5 High-Yielding Stocks to Avoid

Don’t be tempted by the fat payouts—they may be in jeopardy. Ditto for the share prices.

Whatever your investing style, it’s hard to pass up a juicy dividend. Standard & Poor’s 500-stock index yields a meager 1.9%. And if you’re looking for more income, you can find plenty of dividend peacocks to pick from: Of the more than 9,700 common stocks on the U.S. market, 416 boast yields of 7% or more.

Yet, tempting as it may be, it’s often wise to avoid stocks with eye-popping yields. In many cases, yields are high because a stock has fallen out of favor and plunged in price (sending the yield up). If a company’s profits are waning and its balance sheet is weak, the firm may not have enough cash to pay its dividend, forcing it to suspend or cut the payout. And if a high yield is a stock’s main selling point, investors tend to flee at the first signs of trouble—long before a dividend cut is even announced.

Over the past two decades, 9% of stocks with the highest yields cut or suspended their dividends within a year, according to research from Fidelity. Moreover, shares of companies that suspended or cut their dividends lagged the market by an average of more than 25 percentage points in the 12 months prior to the announced change in dividend policy. “If a stock has a high yield, it generally means the company is growing more slowly than other stocks in its category or the overall market,” says Tom Forester, manager of the Forester Value Fund (FVALX). “It can be a trap.”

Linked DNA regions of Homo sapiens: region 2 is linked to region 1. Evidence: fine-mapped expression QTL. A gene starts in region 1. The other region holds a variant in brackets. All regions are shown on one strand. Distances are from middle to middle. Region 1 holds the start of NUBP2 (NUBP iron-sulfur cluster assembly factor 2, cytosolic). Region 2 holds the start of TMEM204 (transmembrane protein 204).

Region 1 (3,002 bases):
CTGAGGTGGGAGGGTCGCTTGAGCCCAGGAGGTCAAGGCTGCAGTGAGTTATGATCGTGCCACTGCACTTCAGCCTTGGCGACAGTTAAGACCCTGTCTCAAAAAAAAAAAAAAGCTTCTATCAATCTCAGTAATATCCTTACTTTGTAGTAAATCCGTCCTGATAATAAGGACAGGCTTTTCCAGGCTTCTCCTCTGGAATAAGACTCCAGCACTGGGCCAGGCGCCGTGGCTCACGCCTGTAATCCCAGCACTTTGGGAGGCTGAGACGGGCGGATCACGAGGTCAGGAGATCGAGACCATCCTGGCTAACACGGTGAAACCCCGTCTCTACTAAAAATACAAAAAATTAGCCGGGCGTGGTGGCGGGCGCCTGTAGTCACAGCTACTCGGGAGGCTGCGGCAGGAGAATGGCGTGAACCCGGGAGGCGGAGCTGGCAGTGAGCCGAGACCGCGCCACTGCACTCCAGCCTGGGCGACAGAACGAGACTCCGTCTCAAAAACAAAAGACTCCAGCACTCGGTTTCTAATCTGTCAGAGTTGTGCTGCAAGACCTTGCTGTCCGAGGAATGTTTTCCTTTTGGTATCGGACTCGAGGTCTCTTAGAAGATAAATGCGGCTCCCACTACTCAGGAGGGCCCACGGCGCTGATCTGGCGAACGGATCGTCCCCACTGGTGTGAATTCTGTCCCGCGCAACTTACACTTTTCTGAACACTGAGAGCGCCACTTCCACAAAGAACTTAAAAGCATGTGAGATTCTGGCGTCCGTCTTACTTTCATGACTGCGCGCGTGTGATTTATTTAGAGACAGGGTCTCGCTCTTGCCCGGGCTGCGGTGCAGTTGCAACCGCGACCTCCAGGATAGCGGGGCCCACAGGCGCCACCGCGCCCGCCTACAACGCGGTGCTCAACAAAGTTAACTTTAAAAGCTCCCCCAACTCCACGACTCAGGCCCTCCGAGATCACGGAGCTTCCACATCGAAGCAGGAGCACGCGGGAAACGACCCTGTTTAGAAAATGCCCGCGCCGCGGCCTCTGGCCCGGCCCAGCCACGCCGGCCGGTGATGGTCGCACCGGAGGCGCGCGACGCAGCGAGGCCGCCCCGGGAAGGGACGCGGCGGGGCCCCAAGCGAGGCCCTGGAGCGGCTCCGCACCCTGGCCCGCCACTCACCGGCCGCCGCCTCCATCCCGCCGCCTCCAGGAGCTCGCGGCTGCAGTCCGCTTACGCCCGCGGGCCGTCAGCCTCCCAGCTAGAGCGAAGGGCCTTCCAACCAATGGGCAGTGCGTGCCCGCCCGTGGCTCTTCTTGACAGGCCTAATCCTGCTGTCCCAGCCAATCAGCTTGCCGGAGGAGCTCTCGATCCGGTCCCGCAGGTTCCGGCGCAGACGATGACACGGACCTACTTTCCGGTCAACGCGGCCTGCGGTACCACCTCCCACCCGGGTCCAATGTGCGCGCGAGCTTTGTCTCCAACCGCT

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Granted, many high-yield stocks trade near 52-week lows and could bounce from depressed levels. Even at rock-bottom prices, though, if a stock’s yield is its main selling point, it’s usually a bad sign for long-term returns, says Kirk Mentzer, co-manager of the Huntington Dividend Capture Fund (HDCEX).

Here are five stocks that may be best kept off your shopping list. Share prices and yields are as of January 13.

Annaly Capital Management

Although Annaly (NLY, $10.64, 11.3% yield) pays nearly six times the S&P 500, the firm may have to cut its dividend in the coming year if the Federal Reserve raises short-term interest rates, as it is expected to do.